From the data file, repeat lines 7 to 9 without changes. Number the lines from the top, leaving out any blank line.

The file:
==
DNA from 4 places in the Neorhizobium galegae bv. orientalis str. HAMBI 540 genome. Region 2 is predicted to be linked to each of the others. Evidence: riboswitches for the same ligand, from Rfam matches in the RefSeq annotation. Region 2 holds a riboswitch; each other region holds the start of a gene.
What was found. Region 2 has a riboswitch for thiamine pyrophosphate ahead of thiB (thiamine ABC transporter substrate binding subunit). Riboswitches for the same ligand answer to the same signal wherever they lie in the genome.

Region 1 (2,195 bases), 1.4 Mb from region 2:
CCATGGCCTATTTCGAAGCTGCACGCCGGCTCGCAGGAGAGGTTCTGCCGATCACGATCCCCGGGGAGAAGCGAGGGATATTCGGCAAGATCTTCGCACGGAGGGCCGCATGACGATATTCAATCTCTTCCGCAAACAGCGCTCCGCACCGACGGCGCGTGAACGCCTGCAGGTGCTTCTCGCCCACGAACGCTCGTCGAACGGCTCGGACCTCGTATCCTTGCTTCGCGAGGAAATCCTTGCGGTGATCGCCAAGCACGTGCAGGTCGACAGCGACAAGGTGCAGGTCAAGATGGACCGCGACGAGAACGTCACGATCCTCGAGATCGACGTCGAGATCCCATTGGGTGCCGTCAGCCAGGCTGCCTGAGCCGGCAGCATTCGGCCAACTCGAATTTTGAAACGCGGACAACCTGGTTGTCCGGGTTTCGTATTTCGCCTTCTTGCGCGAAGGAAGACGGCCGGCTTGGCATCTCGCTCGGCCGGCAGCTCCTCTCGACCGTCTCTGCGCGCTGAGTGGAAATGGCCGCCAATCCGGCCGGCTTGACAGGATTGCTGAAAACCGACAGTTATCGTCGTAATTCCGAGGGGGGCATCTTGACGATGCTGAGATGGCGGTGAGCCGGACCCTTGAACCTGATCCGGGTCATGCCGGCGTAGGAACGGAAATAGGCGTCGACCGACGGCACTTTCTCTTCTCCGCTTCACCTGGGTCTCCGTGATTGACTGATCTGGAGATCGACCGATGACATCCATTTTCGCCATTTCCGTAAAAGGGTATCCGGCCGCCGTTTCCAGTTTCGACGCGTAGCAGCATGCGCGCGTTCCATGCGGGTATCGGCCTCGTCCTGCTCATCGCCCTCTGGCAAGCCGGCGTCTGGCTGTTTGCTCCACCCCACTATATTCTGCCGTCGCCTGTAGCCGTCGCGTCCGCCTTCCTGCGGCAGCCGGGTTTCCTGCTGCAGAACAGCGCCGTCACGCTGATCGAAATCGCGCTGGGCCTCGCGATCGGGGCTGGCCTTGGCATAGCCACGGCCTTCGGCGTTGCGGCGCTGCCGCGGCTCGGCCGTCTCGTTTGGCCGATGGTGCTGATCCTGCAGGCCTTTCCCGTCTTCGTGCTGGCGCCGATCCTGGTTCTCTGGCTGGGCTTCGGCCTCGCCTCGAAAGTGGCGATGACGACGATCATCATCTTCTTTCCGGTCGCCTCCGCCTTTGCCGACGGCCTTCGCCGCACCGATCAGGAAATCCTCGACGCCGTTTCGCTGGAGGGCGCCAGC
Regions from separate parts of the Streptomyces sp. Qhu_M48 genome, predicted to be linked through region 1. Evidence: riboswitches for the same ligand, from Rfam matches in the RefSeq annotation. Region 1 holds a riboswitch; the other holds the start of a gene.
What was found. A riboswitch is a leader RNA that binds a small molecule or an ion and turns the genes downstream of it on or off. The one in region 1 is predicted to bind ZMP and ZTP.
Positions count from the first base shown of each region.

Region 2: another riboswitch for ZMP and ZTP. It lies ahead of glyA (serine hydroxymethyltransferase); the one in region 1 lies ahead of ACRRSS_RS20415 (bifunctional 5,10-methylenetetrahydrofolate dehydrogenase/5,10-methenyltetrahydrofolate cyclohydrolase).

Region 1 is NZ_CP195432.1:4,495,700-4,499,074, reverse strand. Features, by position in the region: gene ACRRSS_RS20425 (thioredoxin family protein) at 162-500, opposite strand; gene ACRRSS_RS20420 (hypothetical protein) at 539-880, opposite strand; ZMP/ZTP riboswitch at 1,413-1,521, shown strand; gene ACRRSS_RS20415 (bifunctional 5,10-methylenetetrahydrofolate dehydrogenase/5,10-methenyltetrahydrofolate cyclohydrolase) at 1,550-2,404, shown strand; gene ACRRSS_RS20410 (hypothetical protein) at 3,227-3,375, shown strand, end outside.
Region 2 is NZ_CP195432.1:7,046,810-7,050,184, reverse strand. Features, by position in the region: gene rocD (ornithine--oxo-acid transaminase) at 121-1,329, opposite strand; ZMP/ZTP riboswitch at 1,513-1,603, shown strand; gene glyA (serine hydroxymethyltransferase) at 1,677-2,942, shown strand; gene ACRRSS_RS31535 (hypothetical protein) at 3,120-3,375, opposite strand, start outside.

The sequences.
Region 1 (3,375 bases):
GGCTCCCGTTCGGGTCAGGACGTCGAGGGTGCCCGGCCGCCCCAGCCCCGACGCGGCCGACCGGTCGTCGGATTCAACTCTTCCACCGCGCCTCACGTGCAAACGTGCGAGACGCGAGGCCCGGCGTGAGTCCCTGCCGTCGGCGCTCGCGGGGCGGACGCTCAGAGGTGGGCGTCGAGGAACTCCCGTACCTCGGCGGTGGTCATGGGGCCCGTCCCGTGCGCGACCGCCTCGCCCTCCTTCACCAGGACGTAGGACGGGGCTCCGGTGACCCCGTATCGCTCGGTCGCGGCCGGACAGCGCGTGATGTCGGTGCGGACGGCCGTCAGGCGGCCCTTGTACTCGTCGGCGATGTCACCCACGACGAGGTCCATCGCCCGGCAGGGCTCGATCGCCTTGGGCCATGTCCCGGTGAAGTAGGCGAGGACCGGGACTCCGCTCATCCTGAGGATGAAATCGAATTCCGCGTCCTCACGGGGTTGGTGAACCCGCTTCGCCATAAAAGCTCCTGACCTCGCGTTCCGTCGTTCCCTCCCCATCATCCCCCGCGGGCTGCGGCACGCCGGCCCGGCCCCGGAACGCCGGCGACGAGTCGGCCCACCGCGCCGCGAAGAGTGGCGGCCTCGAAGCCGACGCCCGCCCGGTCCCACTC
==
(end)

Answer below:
Positions count from the first base shown of each region.

Region 2: another riboswitch for ZMP and ZTP. It lies ahead of glyA (serine hydroxymethyltransferase); the one in region 1 lies ahead of ACRRSS_RS20415 (bifunctional 5,10-methylenetetrahydrofolate dehydrogenase/5,10-methenyltetrahydrofolate cyclohydrolase).

Region 1 is NZ_CP195432.1:4,495,700-4,499,074, reverse strand. Features, by position in the region: gene ACRRSS_RS20425 (thioredoxin family protein) at 162-500, opposite strand; gene ACRRSS_RS20420 (hypothetical protein) at 539-880, opposite strand; ZMP/ZTP riboswitch at 1,413-1,521, shown strand; gene ACRRSS_RS20415 (bifunctional 5,10-methylenetetrahydrofolate dehydrogenase/5,10-methenyltetrahydrofolate cyclohydrolase) at 1,550-2,404, shown strand; gene ACRRSS_RS20410 (hypothetical protein) at 3,227-3,375, shown strand, end outside.